Receding gums is a sign of the long-standing and low grade infection of gums that leads to the loss of bone and fibers supporting the tooth. The infection is known as periodontitis where the word perio means gums, dont means tooth and itis means inflammation.
A dentist evaluates the receding gums and refers it to a periodontist. A periodontist is specilized in diagnosing and treating the diseases linked to gums and tooth supporting structures.
The gum infection initiates with the plaque and tartar buidup. Over time the bacteria and its products present in the dental plaque and calclus (tartar) destroy the tooth attachment fibers and bone resulting in receding gum lines.
Causes of gum recession are discussed in detail here.
The dentist uses an explorer (a calibrated instrument) to diagnose and measure the depth of the periodontal pocket.
Periapical x-rays, bitewing x-rays or OPG (a full mouth x-ray) are taken either alone or in combination to diagnose the number of teeth affected and the depth of pockets and bone loss in them.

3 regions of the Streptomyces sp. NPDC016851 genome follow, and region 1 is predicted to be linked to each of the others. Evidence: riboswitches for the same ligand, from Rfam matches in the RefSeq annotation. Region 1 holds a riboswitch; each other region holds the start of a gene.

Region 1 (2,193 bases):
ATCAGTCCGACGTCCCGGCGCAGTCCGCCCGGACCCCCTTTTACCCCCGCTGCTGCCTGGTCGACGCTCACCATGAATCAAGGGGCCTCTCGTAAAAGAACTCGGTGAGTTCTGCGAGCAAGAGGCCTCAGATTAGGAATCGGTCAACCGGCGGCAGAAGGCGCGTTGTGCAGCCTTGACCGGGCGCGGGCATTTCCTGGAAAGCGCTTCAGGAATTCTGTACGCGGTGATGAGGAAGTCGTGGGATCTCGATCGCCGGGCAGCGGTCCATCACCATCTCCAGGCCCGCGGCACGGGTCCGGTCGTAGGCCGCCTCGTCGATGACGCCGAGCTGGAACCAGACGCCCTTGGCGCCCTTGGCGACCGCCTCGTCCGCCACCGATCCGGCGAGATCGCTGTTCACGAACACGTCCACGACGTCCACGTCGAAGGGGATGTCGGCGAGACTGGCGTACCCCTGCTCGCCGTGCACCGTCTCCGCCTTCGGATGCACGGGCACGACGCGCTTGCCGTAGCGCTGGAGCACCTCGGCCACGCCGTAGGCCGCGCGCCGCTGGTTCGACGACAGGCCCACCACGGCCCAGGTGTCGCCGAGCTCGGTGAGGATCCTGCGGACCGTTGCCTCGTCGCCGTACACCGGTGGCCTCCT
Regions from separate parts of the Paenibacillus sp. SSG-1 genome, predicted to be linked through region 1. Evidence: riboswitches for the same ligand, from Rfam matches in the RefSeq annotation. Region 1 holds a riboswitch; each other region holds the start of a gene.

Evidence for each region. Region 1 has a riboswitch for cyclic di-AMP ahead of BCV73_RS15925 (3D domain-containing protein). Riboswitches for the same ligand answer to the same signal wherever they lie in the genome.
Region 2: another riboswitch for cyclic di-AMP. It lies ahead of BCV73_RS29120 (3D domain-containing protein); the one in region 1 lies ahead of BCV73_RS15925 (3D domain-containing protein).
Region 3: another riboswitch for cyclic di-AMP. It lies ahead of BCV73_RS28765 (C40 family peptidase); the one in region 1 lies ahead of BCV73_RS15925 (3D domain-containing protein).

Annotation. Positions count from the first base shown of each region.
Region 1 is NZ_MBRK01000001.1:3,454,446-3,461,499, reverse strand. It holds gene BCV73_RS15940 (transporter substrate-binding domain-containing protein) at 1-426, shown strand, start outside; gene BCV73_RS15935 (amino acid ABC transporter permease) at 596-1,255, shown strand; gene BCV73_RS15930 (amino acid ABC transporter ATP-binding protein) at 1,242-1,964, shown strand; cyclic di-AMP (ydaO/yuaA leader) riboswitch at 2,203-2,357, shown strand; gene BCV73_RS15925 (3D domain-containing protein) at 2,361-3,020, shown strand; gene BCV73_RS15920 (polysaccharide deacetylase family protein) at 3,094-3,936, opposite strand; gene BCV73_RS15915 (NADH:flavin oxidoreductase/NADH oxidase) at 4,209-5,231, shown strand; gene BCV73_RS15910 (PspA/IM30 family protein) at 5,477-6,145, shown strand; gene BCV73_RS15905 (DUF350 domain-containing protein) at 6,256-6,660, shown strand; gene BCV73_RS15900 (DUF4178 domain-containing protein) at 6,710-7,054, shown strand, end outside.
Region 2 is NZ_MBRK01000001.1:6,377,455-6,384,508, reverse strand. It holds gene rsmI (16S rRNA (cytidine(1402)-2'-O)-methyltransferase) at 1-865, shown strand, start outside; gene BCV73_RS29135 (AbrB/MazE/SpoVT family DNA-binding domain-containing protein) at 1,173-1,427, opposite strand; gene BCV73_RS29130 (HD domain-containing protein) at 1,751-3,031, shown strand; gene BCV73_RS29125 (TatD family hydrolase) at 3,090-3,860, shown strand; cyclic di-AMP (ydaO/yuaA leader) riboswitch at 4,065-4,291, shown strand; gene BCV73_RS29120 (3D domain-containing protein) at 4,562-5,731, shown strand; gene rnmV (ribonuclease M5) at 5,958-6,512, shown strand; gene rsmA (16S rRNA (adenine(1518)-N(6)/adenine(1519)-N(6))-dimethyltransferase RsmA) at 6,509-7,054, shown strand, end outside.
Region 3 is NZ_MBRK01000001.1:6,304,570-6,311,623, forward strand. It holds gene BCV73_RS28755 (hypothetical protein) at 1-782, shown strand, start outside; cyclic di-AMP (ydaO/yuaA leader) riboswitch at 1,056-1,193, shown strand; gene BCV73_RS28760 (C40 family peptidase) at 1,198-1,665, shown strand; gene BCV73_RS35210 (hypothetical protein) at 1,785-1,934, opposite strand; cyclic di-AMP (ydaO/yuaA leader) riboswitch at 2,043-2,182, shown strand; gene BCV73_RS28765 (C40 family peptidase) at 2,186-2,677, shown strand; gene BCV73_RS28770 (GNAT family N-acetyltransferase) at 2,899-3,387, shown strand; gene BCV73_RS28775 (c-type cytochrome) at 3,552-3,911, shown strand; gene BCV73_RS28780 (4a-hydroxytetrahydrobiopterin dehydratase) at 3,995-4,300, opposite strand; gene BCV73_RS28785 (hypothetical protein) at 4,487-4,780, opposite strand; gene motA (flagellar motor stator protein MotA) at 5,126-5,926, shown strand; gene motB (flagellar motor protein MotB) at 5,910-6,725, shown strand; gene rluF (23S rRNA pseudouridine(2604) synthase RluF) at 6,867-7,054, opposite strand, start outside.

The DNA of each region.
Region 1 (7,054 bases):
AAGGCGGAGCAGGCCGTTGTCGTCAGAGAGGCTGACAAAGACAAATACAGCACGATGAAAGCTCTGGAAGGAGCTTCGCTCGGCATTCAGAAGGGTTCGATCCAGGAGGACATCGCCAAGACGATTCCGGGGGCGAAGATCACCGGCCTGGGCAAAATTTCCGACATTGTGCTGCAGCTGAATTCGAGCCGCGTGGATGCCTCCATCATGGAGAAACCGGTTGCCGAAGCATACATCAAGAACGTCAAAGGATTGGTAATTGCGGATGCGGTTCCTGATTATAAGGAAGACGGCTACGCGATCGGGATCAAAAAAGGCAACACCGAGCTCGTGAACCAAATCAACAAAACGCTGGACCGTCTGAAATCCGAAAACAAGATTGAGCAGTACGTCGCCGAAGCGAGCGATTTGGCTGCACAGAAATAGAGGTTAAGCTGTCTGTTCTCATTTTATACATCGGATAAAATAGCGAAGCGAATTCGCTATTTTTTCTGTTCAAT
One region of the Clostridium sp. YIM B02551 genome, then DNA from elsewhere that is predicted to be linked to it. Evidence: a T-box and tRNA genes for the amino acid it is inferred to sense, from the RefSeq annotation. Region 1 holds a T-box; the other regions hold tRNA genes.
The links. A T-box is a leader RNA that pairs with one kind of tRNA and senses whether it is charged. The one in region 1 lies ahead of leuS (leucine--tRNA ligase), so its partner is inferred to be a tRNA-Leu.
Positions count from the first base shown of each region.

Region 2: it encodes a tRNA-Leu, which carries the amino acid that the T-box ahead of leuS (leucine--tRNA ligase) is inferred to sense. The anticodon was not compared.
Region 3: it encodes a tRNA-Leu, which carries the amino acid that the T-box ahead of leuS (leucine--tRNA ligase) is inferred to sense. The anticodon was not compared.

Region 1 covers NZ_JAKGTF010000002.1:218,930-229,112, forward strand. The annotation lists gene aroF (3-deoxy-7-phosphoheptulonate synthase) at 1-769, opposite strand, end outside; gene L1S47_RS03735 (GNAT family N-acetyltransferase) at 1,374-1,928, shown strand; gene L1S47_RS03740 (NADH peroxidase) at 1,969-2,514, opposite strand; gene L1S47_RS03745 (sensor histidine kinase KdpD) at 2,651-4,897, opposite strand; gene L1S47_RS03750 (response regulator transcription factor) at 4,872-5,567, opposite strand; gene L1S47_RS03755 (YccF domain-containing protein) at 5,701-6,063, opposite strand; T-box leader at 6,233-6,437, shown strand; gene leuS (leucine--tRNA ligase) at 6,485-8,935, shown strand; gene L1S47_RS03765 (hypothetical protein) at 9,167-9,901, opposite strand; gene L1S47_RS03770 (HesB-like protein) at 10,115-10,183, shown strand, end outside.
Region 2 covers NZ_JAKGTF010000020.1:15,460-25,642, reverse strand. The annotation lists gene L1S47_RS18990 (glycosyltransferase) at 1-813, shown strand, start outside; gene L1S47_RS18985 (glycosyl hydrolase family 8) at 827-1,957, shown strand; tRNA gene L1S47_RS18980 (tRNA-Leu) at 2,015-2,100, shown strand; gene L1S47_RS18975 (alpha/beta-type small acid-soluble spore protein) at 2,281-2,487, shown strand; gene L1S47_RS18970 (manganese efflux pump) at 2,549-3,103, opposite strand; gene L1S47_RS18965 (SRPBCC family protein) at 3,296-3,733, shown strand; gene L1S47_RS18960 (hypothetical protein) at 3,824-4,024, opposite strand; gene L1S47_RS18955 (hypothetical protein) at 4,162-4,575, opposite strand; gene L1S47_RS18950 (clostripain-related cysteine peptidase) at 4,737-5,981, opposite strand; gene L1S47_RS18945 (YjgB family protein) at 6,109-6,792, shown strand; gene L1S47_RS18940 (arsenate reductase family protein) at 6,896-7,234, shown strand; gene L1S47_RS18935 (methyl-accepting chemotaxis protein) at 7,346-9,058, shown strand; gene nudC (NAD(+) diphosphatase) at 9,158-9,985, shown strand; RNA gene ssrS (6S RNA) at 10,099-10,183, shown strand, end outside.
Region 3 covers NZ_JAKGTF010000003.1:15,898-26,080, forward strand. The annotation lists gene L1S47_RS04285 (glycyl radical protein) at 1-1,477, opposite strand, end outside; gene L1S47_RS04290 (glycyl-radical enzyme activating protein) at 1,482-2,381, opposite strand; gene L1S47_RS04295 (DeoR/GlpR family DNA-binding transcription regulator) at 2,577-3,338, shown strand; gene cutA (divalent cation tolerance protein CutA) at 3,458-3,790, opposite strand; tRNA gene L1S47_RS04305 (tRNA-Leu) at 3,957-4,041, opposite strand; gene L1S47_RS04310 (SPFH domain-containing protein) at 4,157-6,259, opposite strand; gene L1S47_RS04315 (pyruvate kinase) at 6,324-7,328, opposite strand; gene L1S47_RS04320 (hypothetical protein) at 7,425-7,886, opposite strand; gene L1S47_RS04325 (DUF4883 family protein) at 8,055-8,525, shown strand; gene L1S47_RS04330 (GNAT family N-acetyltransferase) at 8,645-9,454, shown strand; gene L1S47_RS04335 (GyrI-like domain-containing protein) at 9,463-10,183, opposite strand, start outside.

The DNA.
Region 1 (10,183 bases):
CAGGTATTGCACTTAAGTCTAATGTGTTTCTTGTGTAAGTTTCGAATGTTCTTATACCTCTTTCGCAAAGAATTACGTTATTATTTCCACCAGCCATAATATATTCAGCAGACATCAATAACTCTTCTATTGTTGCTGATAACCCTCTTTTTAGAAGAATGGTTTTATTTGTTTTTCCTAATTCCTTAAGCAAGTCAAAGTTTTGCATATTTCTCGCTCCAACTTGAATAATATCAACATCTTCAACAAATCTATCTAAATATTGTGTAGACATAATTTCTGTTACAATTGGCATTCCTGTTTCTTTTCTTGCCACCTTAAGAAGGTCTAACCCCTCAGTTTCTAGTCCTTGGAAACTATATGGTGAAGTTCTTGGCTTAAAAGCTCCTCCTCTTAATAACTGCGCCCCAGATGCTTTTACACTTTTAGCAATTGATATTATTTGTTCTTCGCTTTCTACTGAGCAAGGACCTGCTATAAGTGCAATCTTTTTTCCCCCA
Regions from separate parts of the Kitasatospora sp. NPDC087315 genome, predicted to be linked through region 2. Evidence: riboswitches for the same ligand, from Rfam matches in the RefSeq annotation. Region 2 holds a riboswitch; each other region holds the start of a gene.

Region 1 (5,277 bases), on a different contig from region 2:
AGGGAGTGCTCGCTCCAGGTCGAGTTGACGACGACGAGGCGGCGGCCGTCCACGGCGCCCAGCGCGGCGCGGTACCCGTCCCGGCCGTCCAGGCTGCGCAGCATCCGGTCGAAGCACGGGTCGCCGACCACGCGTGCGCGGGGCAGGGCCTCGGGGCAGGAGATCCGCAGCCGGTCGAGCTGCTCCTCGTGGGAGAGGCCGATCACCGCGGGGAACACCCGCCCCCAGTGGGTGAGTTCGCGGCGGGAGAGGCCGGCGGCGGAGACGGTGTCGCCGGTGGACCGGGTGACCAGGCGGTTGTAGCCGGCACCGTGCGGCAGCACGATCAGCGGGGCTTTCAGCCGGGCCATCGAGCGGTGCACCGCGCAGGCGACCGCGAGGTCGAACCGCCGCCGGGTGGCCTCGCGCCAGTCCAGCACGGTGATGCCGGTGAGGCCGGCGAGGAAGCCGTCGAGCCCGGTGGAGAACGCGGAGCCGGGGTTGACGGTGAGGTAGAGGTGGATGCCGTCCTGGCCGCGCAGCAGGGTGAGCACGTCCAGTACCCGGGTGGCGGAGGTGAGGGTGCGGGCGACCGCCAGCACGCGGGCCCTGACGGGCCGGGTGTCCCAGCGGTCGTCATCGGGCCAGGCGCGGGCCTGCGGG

• Complete blood picture: Gum disease induced inflammation elevates the C-reactive protein levels, white blood cell and platelet count in blood. These are all the markers of inflammation in the body.
• Blood glucose level: Receding gums commonly affects people with uncontrolled diabetes. High blood glucose level causes cholesterol to deposit in the walls of blood vessels. Over the years these deposits make the blood vessels narrow and hard.
The thickened blood vessels reduce the flow of nutrients to the tissues and removal of wastes away from them. This reduced blood flow weakens the gums and bone and makes them at a greater risk for infection.
The treatment of receding gums is a long process to reduce the pocket depth and promote the formation of new bone. The treatment is divided into three phases:
• Initial therapy or non-surgical therapy
• Corrective therapy or surgical therapy
• Maintenance therapy
Initial therapy or non-surgical therapy for receding gums
This therapy for receding gums is given at the early stage of gum inflammation to control the plaque formation and to identify and remove the modifiable risk factors.
The therapy is assessed after 8-12 weeks because healing of tissues or periodontal fibers take a minimum of 6 weeks. The initial therapy includes the following measures
Cessation of risk factors